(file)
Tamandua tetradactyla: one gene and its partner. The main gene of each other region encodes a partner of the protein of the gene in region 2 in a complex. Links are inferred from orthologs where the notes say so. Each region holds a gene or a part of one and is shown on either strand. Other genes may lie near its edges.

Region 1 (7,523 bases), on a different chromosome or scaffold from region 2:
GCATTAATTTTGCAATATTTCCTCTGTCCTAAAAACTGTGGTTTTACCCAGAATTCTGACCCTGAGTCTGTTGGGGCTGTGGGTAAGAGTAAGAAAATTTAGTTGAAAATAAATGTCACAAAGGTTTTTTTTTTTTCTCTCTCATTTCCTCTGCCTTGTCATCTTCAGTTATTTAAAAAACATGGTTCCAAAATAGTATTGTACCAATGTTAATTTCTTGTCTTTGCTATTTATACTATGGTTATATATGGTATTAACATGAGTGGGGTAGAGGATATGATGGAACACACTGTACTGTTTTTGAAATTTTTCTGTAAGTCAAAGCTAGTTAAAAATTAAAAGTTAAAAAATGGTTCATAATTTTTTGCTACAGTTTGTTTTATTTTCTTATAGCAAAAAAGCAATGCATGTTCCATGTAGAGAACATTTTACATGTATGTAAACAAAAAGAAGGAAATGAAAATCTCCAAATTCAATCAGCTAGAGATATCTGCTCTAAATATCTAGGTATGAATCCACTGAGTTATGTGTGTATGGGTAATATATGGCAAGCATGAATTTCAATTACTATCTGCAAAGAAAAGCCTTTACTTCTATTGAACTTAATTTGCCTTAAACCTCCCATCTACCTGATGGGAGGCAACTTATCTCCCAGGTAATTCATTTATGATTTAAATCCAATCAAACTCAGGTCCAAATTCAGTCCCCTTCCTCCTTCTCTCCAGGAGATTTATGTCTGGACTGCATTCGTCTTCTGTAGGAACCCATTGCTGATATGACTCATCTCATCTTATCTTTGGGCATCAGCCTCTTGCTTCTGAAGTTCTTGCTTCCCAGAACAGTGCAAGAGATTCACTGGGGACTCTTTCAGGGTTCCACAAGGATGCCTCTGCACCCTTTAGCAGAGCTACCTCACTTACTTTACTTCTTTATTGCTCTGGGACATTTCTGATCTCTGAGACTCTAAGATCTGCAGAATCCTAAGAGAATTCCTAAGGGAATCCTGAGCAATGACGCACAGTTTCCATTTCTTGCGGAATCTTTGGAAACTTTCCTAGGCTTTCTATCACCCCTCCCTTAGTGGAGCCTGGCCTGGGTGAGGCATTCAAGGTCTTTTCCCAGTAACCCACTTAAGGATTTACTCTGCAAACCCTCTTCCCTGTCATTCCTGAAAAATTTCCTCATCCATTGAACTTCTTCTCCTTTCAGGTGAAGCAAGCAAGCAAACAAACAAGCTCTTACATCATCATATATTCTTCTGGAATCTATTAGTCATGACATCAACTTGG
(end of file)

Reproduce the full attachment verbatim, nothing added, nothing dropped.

Tamandua tetradactyla: one gene and its partner. The main gene of each other region encodes a partner of the protein of the gene in region 2 in a complex. Links are inferred from orthologs where the notes say so. Each region holds a gene or a part of one and is shown on either strand. Other genes may lie near its edges.

Region 1 (7,523 bases), on a different chromosome or scaffold from region 2:
GCATTAATTTTGCAATATTTCCTCTGTCCTAAAAACTGTGGTTTTACCCAGAATTCTGACCCTGAGTCTGTTGGGGCTGTGGGTAAGAGTAAGAAAATTTAGTTGAAAATAAATGTCACAAAGGTTTTTTTTTTTTCTCTCTCATTTCCTCTGCCTTGTCATCTTCAGTTATTTAAAAAACATGGTTCCAAAATAGTATTGTACCAATGTTAATTTCTTGTCTTTGCTATTTATACTATGGTTATATATGGTATTAACATGAGTGGGGTAGAGGATATGATGGAACACACTGTACTGTTTTTGAAATTTTTCTGTAAGTCAAAGCTAGTTAAAAATTAAAAGTTAAAAAATGGTTCATAATTTTTTGCTACAGTTTGTTTTATTTTCTTATAGCAAAAAAGCAATGCATGTTCCATGTAGAGAACATTTTACATGTATGTAAACAAAAAGAAGGAAATGAAAATCTCCAAATTCAATCAGCTAGAGATATCTGCTCTAAATATCTAGGTATGAATCCACTGAGTTATGTGTGTATGGGTAATATATGGCAAGCATGAATTTCAATTACTATCTGCAAAGAAAAGCCTTTACTTCTATTGAACTTAATTTGCCTTAAACCTCCCATCTACCTGATGGGAGGCAACTTATCTCCCAGGTAATTCATTTATGATTTAAATCCAATCAAACTCAGGTCCAAATTCAGTCCCCTTCCTCCTTCTCTCCAGGAGATTTATGTCTGGACTGCATTCGTCTTCTGTAGGAACCCATTGCTGATATGACTCATCTCATCTTATCTTTGGGCATCAGCCTCTTGCTTCTGAAGTTCTTGCTTCCCAGAACAGTGCAAGAGATTCACTGGGGACTCTTTCAGGGTTCCACAAGGATGCCTCTGCACCCTTTAGCAGAGCTACCTCACTTACTTTACTTCTTTATTGCTCTGGGACATTTCTGATCTCTGAGACTCTAAGATCTGCAGAATCCTAAGAGAATTCCTAAGGGAATCCTGAGCAATGACGCACAGTTTCCATTTCTTGCGGAATCTTTGGAAACTTTCCTAGGCTTTCTATCACCCCTCCCTTAGTGGAGCCTGGCCTGGGTGAGGCATTCAAGGTCTTTTCCCAGTAACCCACTTAAGGATTTACTCTGCAAACCCTCTTCCCTGTCATTCCTGAAAAATTTCCTCATCCATTGAACTTCTTCTCCTTTCAGGTGAAGCAAGCAAGCAAACAAACAAGCTCTTACATCATCATATATTCTTCTGGAATCTATTAGTCATGACATCAACTTGG